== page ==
One of the scary realities of being utterly dependent is just how dependent “utterly” actually is. The Lord makes us absolutely dependent.
By tying my life’s calling to the area of my greatest weakness, there’s a seemingly greater risk of my falling. For example: the liar is called to display Jesus’s truth, the drunk to be a pillar of Christ’s self-control, the sex addict an example of Christ’s purity, the murderer is to explode with Jesus’ Love. Our area of death will be the fount of Christ’s life. Our Lord doesn’t build His life on a stable ground. No, He builds in a crater of devastation. The least likely landscapes are where God chooses to build.
God doesn’t pull from our naturally astute qualities. It’s not our fine characteristics of ability that He desires. In actuality, He wants us thrown into the deep end without floaties. Look at the apostle Paul, a Hebrew of Hebrews—the highest standard of zeal and Jewish pride. Where was he sent when his life was surrendered to the Lord? To the Gentiles, who were more abreast with hedonism then being one of God’s chosen. Why would God send this man to Gentiles, when he could more easily relate and communicate the struggles of coming to the Christian faith to his fellow Jews? And then there’s Peter, a rough fisherman called by Christ. To whom was he called? To the Hebraic elite. This man, who had the least amount in common with these highly educated, staunch supporters of the Torah, was called to show them the way to Faith. Or how about the disciple John, a son of thunder? He would become the beloved of Jesus and write books about the extents of Love and Revelation rather than displaying his natural bent, which would have called down fire to lick up Christ’s opponents. These are just a few of the many examples where God calls from weakness rather than strength.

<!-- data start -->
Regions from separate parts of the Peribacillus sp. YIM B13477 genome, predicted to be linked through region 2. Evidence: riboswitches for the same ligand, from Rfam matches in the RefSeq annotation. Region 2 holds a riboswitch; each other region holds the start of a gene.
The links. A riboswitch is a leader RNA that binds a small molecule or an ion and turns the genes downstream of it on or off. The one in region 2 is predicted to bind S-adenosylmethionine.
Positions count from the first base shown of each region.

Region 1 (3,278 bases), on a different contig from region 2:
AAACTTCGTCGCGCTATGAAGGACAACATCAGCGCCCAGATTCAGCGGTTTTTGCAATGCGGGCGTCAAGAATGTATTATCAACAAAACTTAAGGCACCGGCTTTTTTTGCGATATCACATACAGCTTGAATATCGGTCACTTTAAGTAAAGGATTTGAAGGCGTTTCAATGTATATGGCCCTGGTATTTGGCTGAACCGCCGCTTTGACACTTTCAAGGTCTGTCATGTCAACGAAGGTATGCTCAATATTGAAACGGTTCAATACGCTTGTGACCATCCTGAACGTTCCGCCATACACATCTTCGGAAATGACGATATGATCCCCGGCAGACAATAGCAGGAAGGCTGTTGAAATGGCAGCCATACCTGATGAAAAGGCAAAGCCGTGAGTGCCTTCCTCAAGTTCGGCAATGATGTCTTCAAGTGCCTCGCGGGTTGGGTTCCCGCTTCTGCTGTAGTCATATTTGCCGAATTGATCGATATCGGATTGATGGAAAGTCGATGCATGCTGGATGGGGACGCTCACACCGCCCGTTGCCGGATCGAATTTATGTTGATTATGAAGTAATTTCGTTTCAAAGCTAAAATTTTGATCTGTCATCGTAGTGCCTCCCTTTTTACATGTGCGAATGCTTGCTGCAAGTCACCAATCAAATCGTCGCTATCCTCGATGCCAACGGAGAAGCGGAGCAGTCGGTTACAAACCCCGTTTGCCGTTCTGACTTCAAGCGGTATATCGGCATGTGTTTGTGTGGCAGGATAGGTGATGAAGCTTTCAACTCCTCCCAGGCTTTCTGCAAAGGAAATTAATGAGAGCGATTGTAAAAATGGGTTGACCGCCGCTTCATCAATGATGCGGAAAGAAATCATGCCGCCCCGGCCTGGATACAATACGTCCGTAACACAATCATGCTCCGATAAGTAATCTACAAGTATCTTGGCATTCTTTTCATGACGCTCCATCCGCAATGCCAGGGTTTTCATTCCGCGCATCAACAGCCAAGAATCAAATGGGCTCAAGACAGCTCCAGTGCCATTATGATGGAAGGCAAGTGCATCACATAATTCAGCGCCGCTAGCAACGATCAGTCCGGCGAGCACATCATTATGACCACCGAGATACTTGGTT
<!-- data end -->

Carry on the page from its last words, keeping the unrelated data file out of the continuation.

So why do I say there’s a seemingly greater risk of my falling? Let me give a minuscule example from my life. When I left Florida and moved to Georgia to work with Shulamite Ministries, I would drive about town white-knuckled most of the time. I was an angry driver. But this anger had little to do with driving on highways amongst tourists and the elderly and more to do with all of my internal frustrations. The driving was mostly a vent for inner turmoil.
I was easily aggravated because of internal trouble. So the last place I’d have put me is as shepherd of a flock of needy, untrain-able sheep and goats. I was sure that they’d test my last nerve. If it could be done wrong, they would do it. So why did God choose to put me in the field? Because He desired to be the one Shepherding, not me. “John” was a recipe for shaking-sheep-syndrome not shepherding. But my God sent me into the field in order to be a shepherd through me.
My risk of falling was by sheer proximity. Naturally, I was an angry man, and I could easily fall right back into it again with the frustration of shepherding. But I did not! I never once mistreated them; He was perfect patience and care in me. Christ was the Shepherd and showed me how He could be a shepherd through me. It was amazing. He was, what I was not. This is a minor example of how God’s calling can be to our weakness so that He can show Himself strong.
Three times I begged the Lord for it to leave me, but His reply has been, “My grace is enough for you: for where there is weakness, My power is shown the more completely.” Therefore, I have cheerfully made up my mind to be proud of my weaknesses, because they mean a deeper experience of the power of Christ. I can even enjoy weaknesses, suffering, privations, persecutions and difficulties for Christ’s sake. For my very weakness makes me strong in Him.
2 Corinthians 12:8-10 Phillips